Tech has turned us all into travelers these days: Google Maps takes us anywhere in the world, while virtual meetings via Zoom and Teams let us interact with anyone, anywhere. But language remains a challenging topic, one tech is actively tackling.
The ability to speak any language, anywhere, at any time — on a hike through the mountains, on a vacation in a foreign country, on a cruise ship in the middle of the ocean — would be transformative, something we call Tech for Change. And real-time translation is here in several ways today, thanks to machine learning, artificial intelligence, and cloud processing. That capability is on display in several devices at CES 2021.
Gadgets from Google and Samsung offer real-time translation today — heck, you can do it on any Android phone these days. One company, weirdly called Timekettle, takes it a step further, promising offline translation that works even when you’re not connected to the cloud. But how much further can innovative companies take this technology?
At CES last year, Waverley Labs was named an Innovation Awards Honoree for Ambassador Interpreter, a shareable over-the-ear interpretation tool that provides consumers with highly accurate and natural translations in 20 languages and 42 dialects. We first wrote about the gadget in 2016, and in 2021, it’s finally coming on the market, after years of development and refinement. But this technology still has a ways to go, and the continued leaps being made in the realm of natural language processing and A.I. promise to continue to push the envelope. After all, you know Alexa isn’t human, right? Can that be improved?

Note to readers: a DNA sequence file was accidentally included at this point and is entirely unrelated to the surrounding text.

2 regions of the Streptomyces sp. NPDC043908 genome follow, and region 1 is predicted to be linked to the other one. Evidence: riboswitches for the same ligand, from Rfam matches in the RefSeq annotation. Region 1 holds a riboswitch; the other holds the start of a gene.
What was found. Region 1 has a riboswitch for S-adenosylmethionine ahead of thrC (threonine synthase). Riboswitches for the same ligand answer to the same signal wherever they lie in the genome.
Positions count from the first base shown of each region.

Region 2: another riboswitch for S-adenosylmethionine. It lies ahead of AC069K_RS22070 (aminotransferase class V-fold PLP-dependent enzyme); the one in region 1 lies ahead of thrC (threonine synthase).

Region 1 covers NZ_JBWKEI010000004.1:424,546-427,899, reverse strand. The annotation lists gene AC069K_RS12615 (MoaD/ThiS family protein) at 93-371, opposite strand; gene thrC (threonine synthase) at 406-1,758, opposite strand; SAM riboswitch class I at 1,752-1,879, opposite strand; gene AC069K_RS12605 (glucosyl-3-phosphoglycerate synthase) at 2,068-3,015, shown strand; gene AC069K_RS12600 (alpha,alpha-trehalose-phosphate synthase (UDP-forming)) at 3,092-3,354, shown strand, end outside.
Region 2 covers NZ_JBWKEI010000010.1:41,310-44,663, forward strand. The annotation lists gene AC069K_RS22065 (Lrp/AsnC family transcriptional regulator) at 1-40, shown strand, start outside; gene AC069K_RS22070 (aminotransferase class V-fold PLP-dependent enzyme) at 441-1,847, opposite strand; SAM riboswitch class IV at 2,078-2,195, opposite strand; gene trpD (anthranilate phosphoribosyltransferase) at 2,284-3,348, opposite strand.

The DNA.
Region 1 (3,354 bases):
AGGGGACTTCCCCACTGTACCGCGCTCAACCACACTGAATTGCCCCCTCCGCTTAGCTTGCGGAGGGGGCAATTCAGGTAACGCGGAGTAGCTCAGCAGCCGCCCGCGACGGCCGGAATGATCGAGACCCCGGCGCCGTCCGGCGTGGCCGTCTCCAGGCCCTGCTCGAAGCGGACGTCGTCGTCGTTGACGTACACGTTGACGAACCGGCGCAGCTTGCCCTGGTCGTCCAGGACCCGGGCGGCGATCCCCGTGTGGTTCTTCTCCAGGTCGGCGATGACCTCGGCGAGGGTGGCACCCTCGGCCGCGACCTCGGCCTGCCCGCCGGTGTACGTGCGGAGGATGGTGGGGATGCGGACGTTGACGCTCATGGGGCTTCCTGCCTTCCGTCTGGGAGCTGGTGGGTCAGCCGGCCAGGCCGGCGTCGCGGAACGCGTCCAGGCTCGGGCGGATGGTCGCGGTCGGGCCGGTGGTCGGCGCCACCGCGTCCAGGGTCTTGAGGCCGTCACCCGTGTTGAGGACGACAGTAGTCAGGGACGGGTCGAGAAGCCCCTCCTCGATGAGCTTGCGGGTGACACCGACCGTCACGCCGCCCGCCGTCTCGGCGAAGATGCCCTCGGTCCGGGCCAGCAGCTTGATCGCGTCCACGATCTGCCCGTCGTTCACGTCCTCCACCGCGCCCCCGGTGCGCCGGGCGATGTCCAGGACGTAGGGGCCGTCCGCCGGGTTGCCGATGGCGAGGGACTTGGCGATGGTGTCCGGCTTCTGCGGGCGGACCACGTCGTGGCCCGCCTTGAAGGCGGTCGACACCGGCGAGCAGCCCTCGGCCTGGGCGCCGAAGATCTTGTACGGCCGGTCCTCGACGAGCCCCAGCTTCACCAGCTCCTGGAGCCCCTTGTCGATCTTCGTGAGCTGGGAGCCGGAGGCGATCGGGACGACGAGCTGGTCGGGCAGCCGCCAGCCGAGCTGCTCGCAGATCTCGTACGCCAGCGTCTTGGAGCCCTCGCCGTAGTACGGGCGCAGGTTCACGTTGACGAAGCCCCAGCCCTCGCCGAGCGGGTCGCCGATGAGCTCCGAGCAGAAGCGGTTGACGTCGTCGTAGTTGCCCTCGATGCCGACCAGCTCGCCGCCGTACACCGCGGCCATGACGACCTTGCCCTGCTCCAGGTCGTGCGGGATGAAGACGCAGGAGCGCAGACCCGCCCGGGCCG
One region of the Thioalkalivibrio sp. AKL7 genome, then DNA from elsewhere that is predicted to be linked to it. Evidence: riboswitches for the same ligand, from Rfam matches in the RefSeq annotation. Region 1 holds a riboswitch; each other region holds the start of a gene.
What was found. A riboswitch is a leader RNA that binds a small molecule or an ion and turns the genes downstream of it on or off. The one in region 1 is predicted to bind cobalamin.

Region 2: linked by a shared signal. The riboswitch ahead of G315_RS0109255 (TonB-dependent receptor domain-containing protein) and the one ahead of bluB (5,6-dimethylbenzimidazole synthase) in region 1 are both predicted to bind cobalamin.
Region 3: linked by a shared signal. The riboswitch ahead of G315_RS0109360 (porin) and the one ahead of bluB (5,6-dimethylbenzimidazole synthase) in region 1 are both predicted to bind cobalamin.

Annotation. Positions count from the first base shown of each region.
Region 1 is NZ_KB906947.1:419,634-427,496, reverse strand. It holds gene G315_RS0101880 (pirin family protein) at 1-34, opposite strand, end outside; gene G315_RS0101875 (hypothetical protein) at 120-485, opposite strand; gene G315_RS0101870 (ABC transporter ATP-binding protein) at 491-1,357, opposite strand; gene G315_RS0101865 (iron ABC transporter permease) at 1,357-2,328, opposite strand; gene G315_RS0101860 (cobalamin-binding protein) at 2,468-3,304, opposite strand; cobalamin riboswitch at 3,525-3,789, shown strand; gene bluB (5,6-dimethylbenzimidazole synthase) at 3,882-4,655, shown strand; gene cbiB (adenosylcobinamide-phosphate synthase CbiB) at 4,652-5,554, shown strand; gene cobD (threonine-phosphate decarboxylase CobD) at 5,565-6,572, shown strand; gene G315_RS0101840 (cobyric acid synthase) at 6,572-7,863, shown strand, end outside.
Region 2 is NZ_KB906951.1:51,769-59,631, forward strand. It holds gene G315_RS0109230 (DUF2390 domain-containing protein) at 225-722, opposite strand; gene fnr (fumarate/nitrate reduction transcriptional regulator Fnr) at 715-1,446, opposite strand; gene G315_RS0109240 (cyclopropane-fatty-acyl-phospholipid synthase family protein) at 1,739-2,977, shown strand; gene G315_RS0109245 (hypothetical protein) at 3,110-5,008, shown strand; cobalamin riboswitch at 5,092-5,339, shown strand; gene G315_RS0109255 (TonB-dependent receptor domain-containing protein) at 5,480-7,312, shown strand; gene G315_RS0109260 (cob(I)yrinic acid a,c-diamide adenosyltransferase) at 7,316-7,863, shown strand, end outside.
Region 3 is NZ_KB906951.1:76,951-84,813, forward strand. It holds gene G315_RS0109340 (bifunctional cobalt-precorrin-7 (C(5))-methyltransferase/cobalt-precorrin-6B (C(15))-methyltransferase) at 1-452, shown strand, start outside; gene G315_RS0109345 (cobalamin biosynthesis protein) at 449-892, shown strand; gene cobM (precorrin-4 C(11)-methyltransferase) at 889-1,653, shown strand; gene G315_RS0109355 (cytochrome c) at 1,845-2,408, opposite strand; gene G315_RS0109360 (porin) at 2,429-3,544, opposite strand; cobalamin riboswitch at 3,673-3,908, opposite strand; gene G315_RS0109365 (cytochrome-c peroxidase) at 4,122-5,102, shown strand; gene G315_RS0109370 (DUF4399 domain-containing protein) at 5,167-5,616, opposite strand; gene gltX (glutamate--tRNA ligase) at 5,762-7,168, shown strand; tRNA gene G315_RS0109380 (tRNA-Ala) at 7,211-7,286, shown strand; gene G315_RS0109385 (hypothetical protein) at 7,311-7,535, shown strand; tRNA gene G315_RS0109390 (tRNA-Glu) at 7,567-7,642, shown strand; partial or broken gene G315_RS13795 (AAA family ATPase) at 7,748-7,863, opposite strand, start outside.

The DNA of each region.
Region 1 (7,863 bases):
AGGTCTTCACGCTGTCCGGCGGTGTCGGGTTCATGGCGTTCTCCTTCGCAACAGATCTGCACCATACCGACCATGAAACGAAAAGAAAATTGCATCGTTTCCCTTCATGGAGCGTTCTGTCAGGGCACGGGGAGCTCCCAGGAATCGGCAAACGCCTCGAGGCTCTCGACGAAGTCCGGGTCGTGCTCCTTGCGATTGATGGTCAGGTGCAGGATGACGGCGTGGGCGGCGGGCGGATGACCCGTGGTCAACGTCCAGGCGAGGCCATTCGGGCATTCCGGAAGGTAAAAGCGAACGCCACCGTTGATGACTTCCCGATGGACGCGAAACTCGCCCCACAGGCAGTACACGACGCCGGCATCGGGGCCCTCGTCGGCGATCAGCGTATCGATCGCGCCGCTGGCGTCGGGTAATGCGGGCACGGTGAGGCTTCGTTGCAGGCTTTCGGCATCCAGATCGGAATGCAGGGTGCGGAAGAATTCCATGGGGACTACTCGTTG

We’re looking forward to seeing what comes from the minds of Pocketalk as well, which has a pocket-sized device on the market already that translates 74 different languages and retails for $299. But you can get deep discounts on the company’s technology; the original Pocketalk Classic is on sale for just $99 bucks at Amazon, for example. The company is exhibiting at CES 2021 … is a new version in the works?
Not all translation devices are devices, of course. As with anything in life, you can find an app for that these days. On display at the show will be Kotozna, a Japanese app for language translation. The founders of the company note that tourists often struggle with the enormous volume of signs, storefronts, products, menus, and more in Japan that have not been translated. Kotozna’s translation tools aim to solve that issue.
AT CES 2021, Fluent.ai aims to take it to the next level, thanks to — you guessed it — artificial intelligence and machine learning. Fluent says it has developed highly accurate and intuitive speech understanding that can run fully offline, which is useful both for world travelers and anyone worried about who’s listening in on the cloud. The company says it has a patented, “speech-to-intent approach” with multilingual capabilities.
Meanwhile, there are tools that don’t simply cut through the language barrier but eliminate it, by training you to speak them. Take Glossika, which has an adaptive learning algorithm to help you dominate a new language faster and more fluently. With a database of sentences by native speakers to help you with nuance and word-lists to study to ensure you retain phrases and words, you’ll habla Español in no time.
Not to be outdone, Amazon rolled out Live Translation in late December, a new Alexa feature that assists with conversations between individuals who speak two different languages. In other words, the language barrier is being shattered as we speak. ¡Pronto, todas hablarán español!
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